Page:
Three spectacular living buildings around the world | House and Leisure
Architecture

Three spectacular living buildings around the world

Plant-covered buildings do far more than fit in with this year's leafy green trend; they contribute to environmental health and make urban citizens feel good. According to a report from global engineering firm Arup, living building facades can reduce air pollution by up to 20%. They also play a role in making streetscapes noticeably quieter, as living materials absorb more sound than most urban materials. Another advantage of plants in a city setting is the regulation of internal temperatures, therefore reducing the cost of heating and cooling in high-rise buildings. All in all, plant-covered buildings aren't just about pretty exteriors (though they certainly provide that, too) and should be seriously considered when it comes to sustainable city planning. Here, we explore our top three inner-city vertical gardens that give new meaning to the term 'urban jungle'.

bosco verticale

plant-covered buildings Image via Laura Cionci.

Quite literally meaning vertical garden, the Bosco Verticale in Milan, Italy, is a pair of residential towers that was awarded the Best Tall Building Worldwide award in 2016 by The Council on Tall Buildings and Urban Habitat. This means they beat more than 120 skyscrapers, including the World Trade Center in New York City and the Burj Mohammed Bin Rashid Tower in Abu Dhabi. The two towers are 256 feet and 334 feet respectively, and are covered from top to bottom in over 700 trees and 90 plant species. Picture this: if all the trees were laid out flat, the forest would cover a surface area of nearly two acres.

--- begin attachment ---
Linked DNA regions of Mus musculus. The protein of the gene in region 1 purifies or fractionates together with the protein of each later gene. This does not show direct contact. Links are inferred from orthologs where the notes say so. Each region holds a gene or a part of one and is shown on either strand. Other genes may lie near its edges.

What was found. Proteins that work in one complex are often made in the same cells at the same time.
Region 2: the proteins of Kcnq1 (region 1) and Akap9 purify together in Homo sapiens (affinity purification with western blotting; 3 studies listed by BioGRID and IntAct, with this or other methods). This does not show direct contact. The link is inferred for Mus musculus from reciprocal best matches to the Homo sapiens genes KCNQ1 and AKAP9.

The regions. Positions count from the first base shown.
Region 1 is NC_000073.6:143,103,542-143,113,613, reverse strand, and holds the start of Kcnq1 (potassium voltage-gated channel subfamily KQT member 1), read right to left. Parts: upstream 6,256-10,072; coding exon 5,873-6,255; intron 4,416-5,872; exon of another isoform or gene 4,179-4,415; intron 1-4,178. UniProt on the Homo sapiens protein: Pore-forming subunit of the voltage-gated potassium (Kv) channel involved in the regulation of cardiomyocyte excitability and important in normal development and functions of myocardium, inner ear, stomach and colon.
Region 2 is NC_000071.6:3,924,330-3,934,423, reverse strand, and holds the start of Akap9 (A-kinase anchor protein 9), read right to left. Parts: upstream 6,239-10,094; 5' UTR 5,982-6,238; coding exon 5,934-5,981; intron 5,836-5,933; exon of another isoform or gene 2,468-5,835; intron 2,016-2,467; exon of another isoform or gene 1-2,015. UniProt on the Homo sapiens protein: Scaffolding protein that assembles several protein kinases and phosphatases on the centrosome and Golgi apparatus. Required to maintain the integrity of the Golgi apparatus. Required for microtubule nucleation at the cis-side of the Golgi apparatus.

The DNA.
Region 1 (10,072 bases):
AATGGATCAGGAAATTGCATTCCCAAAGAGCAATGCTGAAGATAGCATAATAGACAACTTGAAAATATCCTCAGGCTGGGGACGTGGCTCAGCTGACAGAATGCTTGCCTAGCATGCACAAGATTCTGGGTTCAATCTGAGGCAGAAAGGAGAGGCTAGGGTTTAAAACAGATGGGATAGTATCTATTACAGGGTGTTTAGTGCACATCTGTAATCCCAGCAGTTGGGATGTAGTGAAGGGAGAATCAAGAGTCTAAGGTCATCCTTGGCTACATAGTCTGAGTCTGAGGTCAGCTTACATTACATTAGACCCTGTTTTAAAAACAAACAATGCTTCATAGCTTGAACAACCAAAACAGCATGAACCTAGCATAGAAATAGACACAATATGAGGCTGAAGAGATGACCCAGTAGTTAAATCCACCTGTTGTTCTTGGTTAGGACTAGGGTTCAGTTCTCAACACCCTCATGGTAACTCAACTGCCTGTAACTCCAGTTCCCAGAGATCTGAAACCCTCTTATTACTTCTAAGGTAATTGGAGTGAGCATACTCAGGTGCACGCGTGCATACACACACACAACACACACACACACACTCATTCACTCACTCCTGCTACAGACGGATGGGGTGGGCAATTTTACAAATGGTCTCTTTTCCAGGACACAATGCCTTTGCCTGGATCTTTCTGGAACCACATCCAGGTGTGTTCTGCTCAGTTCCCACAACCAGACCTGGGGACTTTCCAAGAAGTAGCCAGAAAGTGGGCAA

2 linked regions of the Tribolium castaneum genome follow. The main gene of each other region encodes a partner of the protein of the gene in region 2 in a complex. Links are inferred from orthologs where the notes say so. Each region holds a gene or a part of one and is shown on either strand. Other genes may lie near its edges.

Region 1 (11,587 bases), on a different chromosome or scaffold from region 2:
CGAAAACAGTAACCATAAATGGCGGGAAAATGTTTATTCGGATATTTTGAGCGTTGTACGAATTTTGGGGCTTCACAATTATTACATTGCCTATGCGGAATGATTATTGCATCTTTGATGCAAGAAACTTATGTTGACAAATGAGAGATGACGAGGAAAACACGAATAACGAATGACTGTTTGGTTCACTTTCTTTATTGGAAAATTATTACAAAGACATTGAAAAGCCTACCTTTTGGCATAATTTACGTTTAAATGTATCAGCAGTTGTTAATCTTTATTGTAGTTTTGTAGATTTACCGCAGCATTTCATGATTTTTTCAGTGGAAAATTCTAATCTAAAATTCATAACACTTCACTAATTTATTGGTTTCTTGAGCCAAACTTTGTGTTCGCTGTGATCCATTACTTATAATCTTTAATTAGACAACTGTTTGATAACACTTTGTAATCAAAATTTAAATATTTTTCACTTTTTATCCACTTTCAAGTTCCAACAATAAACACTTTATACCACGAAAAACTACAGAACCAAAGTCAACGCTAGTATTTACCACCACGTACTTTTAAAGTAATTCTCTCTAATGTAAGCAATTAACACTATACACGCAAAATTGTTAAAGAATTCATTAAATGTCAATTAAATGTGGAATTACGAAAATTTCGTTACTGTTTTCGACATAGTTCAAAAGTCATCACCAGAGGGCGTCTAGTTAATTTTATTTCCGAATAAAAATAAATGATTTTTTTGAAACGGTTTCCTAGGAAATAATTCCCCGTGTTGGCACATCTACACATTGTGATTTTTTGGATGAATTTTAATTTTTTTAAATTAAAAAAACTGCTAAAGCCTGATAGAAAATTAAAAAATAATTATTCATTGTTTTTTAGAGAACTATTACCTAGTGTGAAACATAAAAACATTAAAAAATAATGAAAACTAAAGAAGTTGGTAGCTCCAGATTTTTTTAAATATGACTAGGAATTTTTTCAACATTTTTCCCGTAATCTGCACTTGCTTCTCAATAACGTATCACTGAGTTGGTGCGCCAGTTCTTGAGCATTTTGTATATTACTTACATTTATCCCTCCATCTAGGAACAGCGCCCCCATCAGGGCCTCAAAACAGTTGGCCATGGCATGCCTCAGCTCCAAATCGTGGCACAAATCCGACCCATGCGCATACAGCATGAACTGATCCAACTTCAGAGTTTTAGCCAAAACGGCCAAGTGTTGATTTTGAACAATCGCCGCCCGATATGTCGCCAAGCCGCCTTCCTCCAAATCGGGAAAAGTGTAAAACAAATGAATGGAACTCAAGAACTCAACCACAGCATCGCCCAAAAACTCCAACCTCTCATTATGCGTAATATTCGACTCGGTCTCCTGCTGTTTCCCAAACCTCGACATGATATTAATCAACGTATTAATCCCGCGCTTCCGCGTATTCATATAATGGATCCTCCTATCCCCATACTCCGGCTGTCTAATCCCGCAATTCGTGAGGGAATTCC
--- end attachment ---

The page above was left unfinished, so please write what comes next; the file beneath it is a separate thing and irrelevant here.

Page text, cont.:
the santalaia

Image via Inhabitat.

The Santalaia brings a burst of freshness to the city of Bogotá in Colombia. Nine stories high and covering 3 117m², the apartment complex is one of the world's largest vertical gardens. It was created by biologist and botanist Ignacio Solano, and is made up of over 115 000 plants of 10 different species. Not only does the greenery make the city more visually appealing, it also contributes to its health: the plant cover helps offset the carbon footprint for about 700 people, produces enough oxygen for 3 000 people and filters out the pollutants of 745 cars per year.

tao zhu yin yuan tower

Render by Vincent Callebaut Architectures.

Although not completed yet, the Tao Zhu Yin Yuan Tower is set to be finished later this year. The eco-friendly building, designed by architect Vincent Callebaut, is currently undergoing construction in Taipei. Inspired by the double-helix structure of DNA, the tower is wrapped in vertical gardens, including suspended orchards and vegetable and aromatic gardens, and will absorb 130 tons of carbon dioxide a year. The building will also encourage residents to reduce their energy consumption with additions such as natural lighting and ventilation as well as rainwater recycling and rooftop solar panels.
For more green inspiration, get your copy of House and Leisure's October 2017 issue - in stores and online now.
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